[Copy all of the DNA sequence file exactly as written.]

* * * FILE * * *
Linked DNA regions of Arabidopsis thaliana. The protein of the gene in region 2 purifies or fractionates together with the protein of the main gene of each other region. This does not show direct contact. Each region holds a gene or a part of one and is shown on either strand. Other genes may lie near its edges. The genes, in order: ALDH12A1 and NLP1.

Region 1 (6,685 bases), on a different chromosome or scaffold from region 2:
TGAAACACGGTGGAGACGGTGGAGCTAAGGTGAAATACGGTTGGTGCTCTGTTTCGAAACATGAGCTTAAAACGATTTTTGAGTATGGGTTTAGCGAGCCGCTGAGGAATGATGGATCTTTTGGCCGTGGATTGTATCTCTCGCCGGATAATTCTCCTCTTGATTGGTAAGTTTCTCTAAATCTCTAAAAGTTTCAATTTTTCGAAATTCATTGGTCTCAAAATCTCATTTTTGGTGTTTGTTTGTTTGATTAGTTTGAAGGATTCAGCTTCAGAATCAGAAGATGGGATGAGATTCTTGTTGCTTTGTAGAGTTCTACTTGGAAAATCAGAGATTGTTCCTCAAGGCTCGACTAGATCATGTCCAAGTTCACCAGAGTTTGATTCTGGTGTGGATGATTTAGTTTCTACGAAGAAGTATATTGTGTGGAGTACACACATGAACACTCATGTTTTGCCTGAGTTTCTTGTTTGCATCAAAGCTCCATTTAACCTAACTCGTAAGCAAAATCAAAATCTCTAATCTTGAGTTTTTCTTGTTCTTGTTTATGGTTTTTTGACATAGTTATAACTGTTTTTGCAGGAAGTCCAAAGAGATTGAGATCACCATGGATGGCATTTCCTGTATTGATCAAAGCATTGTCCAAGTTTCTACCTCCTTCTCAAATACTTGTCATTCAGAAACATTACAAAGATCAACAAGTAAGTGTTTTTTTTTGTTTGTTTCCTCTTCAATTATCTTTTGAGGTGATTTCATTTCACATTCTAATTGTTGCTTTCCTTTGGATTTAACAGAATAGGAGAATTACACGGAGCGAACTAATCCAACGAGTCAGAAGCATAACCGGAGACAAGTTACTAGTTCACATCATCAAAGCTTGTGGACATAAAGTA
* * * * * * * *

Linked DNA regions of Arabidopsis thaliana. The protein of the gene in region 2 purifies or fractionates together with the protein of the main gene of each other region. This does not show direct contact. Each region holds a gene or a part of one and is shown on either strand. Other genes may lie near its edges. The genes, in order: ALDH12A1 and NLP1.

Region 1 (6,685 bases), on a different chromosome or scaffold from region 2:
TGAAACACGGTGGAGACGGTGGAGCTAAGGTGAAATACGGTTGGTGCTCTGTTTCGAAACATGAGCTTAAAACGATTTTTGAGTATGGGTTTAGCGAGCCGCTGAGGAATGATGGATCTTTTGGCCGTGGATTGTATCTCTCGCCGGATAATTCTCCTCTTGATTGGTAAGTTTCTCTAAATCTCTAAAAGTTTCAATTTTTCGAAATTCATTGGTCTCAAAATCTCATTTTTGGTGTTTGTTTGTTTGATTAGTTTGAAGGATTCAGCTTCAGAATCAGAAGATGGGATGAGATTCTTGTTGCTTTGTAGAGTTCTACTTGGAAAATCAGAGATTGTTCCTCAAGGCTCGACTAGATCATGTCCAAGTTCACCAGAGTTTGATTCTGGTGTGGATGATTTAGTTTCTACGAAGAAGTATATTGTGTGGAGTACACACATGAACACTCATGTTTTGCCTGAGTTTCTTGTTTGCATCAAAGCTCCATTTAACCTAACTCGTAAGCAAAATCAAAATCTCTAATCTTGAGTTTTTCTTGTTCTTGTTTATGGTTTTTTGACATAGTTATAACTGTTTTTGCAGGAAGTCCAAAGAGATTGAGATCACCATGGATGGCATTTCCTGTATTGATCAAAGCATTGTCCAAGTTTCTACCTCCTTCTCAAATACTTGTCATTCAGAAACATTACAAAGATCAACAAGTAAGTGTTTTTTTTTGTTTGTTTCCTCTTCAATTATCTTTTGAGGTGATTTCATTTCACATTCTAATTGTTGCTTTCCTTTGGATTTAACAGAATAGGAGAATTACACGGAGCGAACTAATCCAACGAGTCAGAAGCATAACCGGAGACAAGTTACTAGTTCACATCATCAAAGCTTGTGGACATAAAGTA